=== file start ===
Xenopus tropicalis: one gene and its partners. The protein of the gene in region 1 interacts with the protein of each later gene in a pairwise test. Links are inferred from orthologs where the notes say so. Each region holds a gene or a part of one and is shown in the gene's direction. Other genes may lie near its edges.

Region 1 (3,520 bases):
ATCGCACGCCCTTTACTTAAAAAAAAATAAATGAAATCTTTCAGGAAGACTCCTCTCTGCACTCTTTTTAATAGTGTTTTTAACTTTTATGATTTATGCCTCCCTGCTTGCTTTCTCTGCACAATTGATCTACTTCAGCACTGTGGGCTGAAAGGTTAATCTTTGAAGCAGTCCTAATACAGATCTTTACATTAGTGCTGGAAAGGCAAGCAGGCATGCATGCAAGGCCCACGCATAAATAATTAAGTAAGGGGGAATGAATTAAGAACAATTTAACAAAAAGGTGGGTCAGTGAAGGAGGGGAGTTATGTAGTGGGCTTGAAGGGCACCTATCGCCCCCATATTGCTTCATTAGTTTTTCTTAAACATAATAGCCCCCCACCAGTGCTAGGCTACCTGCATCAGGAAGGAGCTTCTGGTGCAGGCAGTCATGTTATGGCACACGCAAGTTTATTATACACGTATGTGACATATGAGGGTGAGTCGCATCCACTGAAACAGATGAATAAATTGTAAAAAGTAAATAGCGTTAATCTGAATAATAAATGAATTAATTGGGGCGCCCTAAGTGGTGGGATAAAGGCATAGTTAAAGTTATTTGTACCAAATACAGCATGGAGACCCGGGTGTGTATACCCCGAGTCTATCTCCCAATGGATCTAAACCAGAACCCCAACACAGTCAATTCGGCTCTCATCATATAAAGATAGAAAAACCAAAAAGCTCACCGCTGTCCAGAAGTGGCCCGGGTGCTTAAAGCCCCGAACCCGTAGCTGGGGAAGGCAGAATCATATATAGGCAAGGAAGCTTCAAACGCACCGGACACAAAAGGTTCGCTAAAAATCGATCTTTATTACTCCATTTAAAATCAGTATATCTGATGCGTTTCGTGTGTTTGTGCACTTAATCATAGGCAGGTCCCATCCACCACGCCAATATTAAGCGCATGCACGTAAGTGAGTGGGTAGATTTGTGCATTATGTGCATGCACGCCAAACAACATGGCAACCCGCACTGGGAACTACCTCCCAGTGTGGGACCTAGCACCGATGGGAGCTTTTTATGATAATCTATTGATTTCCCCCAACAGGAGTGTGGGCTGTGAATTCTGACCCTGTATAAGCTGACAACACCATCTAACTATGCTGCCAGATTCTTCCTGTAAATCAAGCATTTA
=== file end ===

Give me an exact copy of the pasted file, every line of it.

Xenopus tropicalis: one gene and its partners. The protein of the gene in region 1 interacts with the protein of each later gene in a pairwise test. Links are inferred from orthologs where the notes say so. Each region holds a gene or a part of one and is shown in the gene's direction. Other genes may lie near its edges.

Region 1 (3,520 bases):
ATCGCACGCCCTTTACTTAAAAAAAAATAAATGAAATCTTTCAGGAAGACTCCTCTCTGCACTCTTTTTAATAGTGTTTTTAACTTTTATGATTTATGCCTCCCTGCTTGCTTTCTCTGCACAATTGATCTACTTCAGCACTGTGGGCTGAAAGGTTAATCTTTGAAGCAGTCCTAATACAGATCTTTACATTAGTGCTGGAAAGGCAAGCAGGCATGCATGCAAGGCCCACGCATAAATAATTAAGTAAGGGGGAATGAATTAAGAACAATTTAACAAAAAGGTGGGTCAGTGAAGGAGGGGAGTTATGTAGTGGGCTTGAAGGGCACCTATCGCCCCCATATTGCTTCATTAGTTTTTCTTAAACATAATAGCCCCCCACCAGTGCTAGGCTACCTGCATCAGGAAGGAGCTTCTGGTGCAGGCAGTCATGTTATGGCACACGCAAGTTTATTATACACGTATGTGACATATGAGGGTGAGTCGCATCCACTGAAACAGATGAATAAATTGTAAAAAGTAAATAGCGTTAATCTGAATAATAAATGAATTAATTGGGGCGCCCTAAGTGGTGGGATAAAGGCATAGTTAAAGTTATTTGTACCAAATACAGCATGGAGACCCGGGTGTGTATACCCCGAGTCTATCTCCCAATGGATCTAAACCAGAACCCCAACACAGTCAATTCGGCTCTCATCATATAAAGATAGAAAAACCAAAAAGCTCACCGCTGTCCAGAAGTGGCCCGGGTGCTTAAAGCCCCGAACCCGTAGCTGGGGAAGGCAGAATCATATATAGGCAAGGAAGCTTCAAACGCACCGGACACAAAAGGTTCGCTAAAAATCGATCTTTATTACTCCATTTAAAATCAGTATATCTGATGCGTTTCGTGTGTTTGTGCACTTAATCATAGGCAGGTCCCATCCACCACGCCAATATTAAGCGCATGCACGTAAGTGAGTGGGTAGATTTGTGCATTATGTGCATGCACGCCAAACAACATGGCAACCCGCACTGGGAACTACCTCCCAGTGTGGGACCTAGCACCGATGGGAGCTTTTTATGATAATCTATTGATTTCCCCCAACAGGAGTGTGGGCTGTGAATTCTGACCCTGTATAAGCTGACAACACCATCTAACTATGCTGCCAGATTCTTCCTGTAAATCAAGCATTTA